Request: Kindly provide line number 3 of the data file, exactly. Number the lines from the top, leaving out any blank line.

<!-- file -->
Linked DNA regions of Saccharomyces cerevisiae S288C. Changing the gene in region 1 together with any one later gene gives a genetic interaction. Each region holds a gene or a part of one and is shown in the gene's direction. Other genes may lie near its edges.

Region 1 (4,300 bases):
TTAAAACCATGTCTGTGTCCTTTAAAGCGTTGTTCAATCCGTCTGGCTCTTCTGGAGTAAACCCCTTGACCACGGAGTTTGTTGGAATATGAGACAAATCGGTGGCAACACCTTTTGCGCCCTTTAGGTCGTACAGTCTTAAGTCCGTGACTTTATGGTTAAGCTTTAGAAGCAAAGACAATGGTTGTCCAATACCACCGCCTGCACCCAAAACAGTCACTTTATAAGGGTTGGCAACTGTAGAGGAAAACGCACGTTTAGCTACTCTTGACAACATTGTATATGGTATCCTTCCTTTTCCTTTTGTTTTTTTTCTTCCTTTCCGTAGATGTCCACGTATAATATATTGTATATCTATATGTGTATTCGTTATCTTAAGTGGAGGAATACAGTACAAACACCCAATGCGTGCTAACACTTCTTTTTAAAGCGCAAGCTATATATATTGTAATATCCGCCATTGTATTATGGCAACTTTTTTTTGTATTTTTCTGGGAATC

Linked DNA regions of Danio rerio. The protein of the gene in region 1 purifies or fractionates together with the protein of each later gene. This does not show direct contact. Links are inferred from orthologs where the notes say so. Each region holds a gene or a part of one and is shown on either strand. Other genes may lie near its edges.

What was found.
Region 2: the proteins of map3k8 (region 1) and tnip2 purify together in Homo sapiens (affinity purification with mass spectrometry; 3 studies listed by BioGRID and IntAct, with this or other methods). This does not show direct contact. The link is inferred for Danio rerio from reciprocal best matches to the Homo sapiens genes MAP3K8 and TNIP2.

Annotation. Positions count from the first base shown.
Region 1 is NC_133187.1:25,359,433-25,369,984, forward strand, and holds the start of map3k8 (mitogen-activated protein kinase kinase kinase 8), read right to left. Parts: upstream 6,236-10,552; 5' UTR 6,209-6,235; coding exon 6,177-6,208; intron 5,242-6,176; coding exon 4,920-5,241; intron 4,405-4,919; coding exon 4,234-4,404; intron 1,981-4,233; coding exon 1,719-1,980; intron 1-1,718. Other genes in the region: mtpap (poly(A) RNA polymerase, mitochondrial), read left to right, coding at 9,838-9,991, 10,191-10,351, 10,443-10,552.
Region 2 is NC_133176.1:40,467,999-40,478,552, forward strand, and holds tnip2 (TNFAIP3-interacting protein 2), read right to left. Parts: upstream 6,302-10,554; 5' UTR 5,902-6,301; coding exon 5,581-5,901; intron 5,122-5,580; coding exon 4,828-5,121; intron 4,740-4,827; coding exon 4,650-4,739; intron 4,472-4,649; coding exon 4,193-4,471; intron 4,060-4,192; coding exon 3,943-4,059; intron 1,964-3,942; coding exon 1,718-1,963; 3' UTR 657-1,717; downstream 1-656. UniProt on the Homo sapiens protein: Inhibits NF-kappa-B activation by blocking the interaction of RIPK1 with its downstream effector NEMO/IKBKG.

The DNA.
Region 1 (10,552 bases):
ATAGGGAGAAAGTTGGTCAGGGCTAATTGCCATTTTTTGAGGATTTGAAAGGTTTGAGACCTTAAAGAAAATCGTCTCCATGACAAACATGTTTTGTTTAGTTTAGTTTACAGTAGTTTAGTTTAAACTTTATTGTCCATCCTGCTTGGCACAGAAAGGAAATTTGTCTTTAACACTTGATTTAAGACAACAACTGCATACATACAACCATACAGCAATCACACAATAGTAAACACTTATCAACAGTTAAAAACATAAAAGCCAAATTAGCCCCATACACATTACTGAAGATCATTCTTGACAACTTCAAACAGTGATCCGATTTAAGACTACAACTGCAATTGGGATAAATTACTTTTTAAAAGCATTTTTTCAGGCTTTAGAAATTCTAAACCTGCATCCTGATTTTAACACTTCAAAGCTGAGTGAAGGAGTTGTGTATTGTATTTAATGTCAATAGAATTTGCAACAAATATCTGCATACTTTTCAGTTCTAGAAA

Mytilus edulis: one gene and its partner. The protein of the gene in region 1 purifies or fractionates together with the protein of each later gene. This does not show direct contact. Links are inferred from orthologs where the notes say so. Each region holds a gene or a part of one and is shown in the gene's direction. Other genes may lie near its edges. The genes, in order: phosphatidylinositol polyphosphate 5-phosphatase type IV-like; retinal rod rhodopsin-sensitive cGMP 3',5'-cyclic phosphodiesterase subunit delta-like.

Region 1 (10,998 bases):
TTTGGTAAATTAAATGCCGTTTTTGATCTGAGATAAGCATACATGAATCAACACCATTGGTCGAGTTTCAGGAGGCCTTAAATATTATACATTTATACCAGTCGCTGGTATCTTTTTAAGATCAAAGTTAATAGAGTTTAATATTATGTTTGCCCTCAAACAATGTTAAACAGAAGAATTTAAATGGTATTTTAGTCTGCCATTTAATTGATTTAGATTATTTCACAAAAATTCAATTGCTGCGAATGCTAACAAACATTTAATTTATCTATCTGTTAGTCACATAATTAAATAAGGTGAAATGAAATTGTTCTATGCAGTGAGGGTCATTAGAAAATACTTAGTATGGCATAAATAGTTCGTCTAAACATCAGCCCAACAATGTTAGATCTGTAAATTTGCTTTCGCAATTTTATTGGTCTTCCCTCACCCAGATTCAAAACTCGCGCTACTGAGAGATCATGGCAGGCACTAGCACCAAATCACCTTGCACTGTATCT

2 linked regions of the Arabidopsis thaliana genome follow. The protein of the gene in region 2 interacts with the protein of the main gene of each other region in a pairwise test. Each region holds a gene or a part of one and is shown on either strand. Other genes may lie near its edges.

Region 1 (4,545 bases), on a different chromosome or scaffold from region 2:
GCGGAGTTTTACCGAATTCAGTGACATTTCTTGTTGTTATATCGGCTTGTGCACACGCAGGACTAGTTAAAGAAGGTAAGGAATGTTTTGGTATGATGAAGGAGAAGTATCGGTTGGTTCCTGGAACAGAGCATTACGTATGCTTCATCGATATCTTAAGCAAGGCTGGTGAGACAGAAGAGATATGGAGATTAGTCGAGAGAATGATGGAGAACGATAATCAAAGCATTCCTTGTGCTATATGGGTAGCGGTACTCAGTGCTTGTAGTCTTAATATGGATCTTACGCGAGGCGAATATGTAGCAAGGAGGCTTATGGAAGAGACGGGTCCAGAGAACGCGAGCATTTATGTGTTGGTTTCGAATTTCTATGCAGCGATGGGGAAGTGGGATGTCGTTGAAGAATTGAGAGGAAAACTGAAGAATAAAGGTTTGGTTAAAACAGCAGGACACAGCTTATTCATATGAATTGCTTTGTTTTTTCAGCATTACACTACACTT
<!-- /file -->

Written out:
TTAAAACCATGTCTGTGTCCTTTAAAGCGTTGTTCAATCCGTCTGGCTCTTCTGGAGTAAACCCCTTGACCACGGAGTTTGTTGGAATATGAGACAAATCGGTGGCAACACCTTTTGCGCCCTTTAGGTCGTACAGTCTTAAGTCCGTGACTTTATGGTTAAGCTTTAGAAGCAAAGACAATGGTTGTCCAATACCACCGCCTGCACCCAAAACAGTCACTTTATAAGGGTTGGCAACTGTAGAGGAAAACGCACGTTTAGCTACTCTTGACAACATTGTATATGGTATCCTTCCTTTTCCTTTTGTTTTTTTTCTTCCTTTCCGTAGATGTCCACGTATAATATATTGTATATCTATATGTGTATTCGTTATCTTAAGTGGAGGAATACAGTACAAACACCCAATGCGTGCTAACACTTCTTTTTAAAGCGCAAGCTATATATATTGTAATATCCGCCATTGTATTATGGCAACTTTTTTTTGTATTTTTCTGGGAATC